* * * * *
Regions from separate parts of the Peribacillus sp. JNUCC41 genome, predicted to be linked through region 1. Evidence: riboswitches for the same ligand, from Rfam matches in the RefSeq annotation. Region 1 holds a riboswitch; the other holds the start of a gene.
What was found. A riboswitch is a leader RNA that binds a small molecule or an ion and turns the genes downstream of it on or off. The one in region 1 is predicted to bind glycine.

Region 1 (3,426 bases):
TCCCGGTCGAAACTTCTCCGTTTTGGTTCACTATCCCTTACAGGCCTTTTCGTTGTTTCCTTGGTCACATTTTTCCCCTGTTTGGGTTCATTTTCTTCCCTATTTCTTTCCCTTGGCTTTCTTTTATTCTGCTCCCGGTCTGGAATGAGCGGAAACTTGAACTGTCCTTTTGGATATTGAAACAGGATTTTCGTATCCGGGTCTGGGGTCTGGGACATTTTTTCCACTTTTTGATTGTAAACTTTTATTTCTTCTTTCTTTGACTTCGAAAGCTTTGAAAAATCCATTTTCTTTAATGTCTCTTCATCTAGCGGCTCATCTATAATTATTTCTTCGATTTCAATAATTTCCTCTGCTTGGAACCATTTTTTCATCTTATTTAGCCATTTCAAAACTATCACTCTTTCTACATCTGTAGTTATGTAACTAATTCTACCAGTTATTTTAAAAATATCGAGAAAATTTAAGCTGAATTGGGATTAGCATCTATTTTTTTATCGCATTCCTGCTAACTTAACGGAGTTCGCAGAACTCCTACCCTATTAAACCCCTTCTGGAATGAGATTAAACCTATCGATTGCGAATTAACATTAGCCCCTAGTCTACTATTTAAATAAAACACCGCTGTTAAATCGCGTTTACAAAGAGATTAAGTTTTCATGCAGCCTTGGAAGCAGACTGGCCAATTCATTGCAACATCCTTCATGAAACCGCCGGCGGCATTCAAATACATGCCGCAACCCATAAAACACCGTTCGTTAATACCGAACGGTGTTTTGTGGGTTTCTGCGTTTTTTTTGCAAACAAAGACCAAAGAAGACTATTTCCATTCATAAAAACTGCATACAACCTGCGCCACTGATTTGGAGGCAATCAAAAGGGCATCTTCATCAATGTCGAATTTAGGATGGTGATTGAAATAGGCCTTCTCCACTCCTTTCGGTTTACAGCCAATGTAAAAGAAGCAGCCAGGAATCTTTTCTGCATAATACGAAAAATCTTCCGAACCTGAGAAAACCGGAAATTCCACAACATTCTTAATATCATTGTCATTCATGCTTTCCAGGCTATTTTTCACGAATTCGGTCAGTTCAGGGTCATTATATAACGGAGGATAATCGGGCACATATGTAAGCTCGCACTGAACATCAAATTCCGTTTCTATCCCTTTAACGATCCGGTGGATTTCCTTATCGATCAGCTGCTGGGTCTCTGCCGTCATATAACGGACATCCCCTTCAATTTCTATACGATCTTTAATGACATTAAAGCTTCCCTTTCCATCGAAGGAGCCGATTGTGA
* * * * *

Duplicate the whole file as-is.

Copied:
Regions from separate parts of the Peribacillus sp. JNUCC41 genome, predicted to be linked through region 1. Evidence: riboswitches for the same ligand, from Rfam matches in the RefSeq annotation. Region 1 holds a riboswitch; the other holds the start of a gene.
What was found. A riboswitch is a leader RNA that binds a small molecule or an ion and turns the genes downstream of it on or off. The one in region 1 is predicted to bind glycine.

Region 1 (3,426 bases):
TCCCGGTCGAAACTTCTCCGTTTTGGTTCACTATCCCTTACAGGCCTTTTCGTTGTTTCCTTGGTCACATTTTTCCCCTGTTTGGGTTCATTTTCTTCCCTATTTCTTTCCCTTGGCTTTCTTTTATTCTGCTCCCGGTCTGGAATGAGCGGAAACTTGAACTGTCCTTTTGGATATTGAAACAGGATTTTCGTATCCGGGTCTGGGGTCTGGGACATTTTTTCCACTTTTTGATTGTAAACTTTTATTTCTTCTTTCTTTGACTTCGAAAGCTTTGAAAAATCCATTTTCTTTAATGTCTCTTCATCTAGCGGCTCATCTATAATTATTTCTTCGATTTCAATAATTTCCTCTGCTTGGAACCATTTTTTCATCTTATTTAGCCATTTCAAAACTATCACTCTTTCTACATCTGTAGTTATGTAACTAATTCTACCAGTTATTTTAAAAATATCGAGAAAATTTAAGCTGAATTGGGATTAGCATCTATTTTTTTATCGCATTCCTGCTAACTTAACGGAGTTCGCAGAACTCCTACCCTATTAAACCCCTTCTGGAATGAGATTAAACCTATCGATTGCGAATTAACATTAGCCCCTAGTCTACTATTTAAATAAAACACCGCTGTTAAATCGCGTTTACAAAGAGATTAAGTTTTCATGCAGCCTTGGAAGCAGACTGGCCAATTCATTGCAACATCCTTCATGAAACCGCCGGCGGCATTCAAATACATGCCGCAACCCATAAAACACCGTTCGTTAATACCGAACGGTGTTTTGTGGGTTTCTGCGTTTTTTTTGCAAACAAAGACCAAAGAAGACTATTTCCATTCATAAAAACTGCATACAACCTGCGCCACTGATTTGGAGGCAATCAAAAGGGCATCTTCATCAATGTCGAATTTAGGATGGTGATTGAAATAGGCCTTCTCCACTCCTTTCGGTTTACAGCCAATGTAAAAGAAGCAGCCAGGAATCTTTTCTGCATAATACGAAAAATCTTCCGAACCTGAGAAAACCGGAAATTCCACAACATTCTTAATATCATTGTCATTCATGCTTTCCAGGCTATTTTTCACGAATTCGGTCAGTTCAGGGTCATTATATAACGGAGGATAATCGGGCACATATGTAAGCTCGCACTGAACATCAAATTCCGTTTCTATCCCTTTAACGATCCGGTGGATTTCCTTATCGATCAGCTGCTGGGTCTCTGCCGTCATATAACGGACATCCCCTTCAATTTCTATACGATCTTTAATGACATTAAAGCTTCCCTTTCCATCGAAGGAGCCGATTGTGA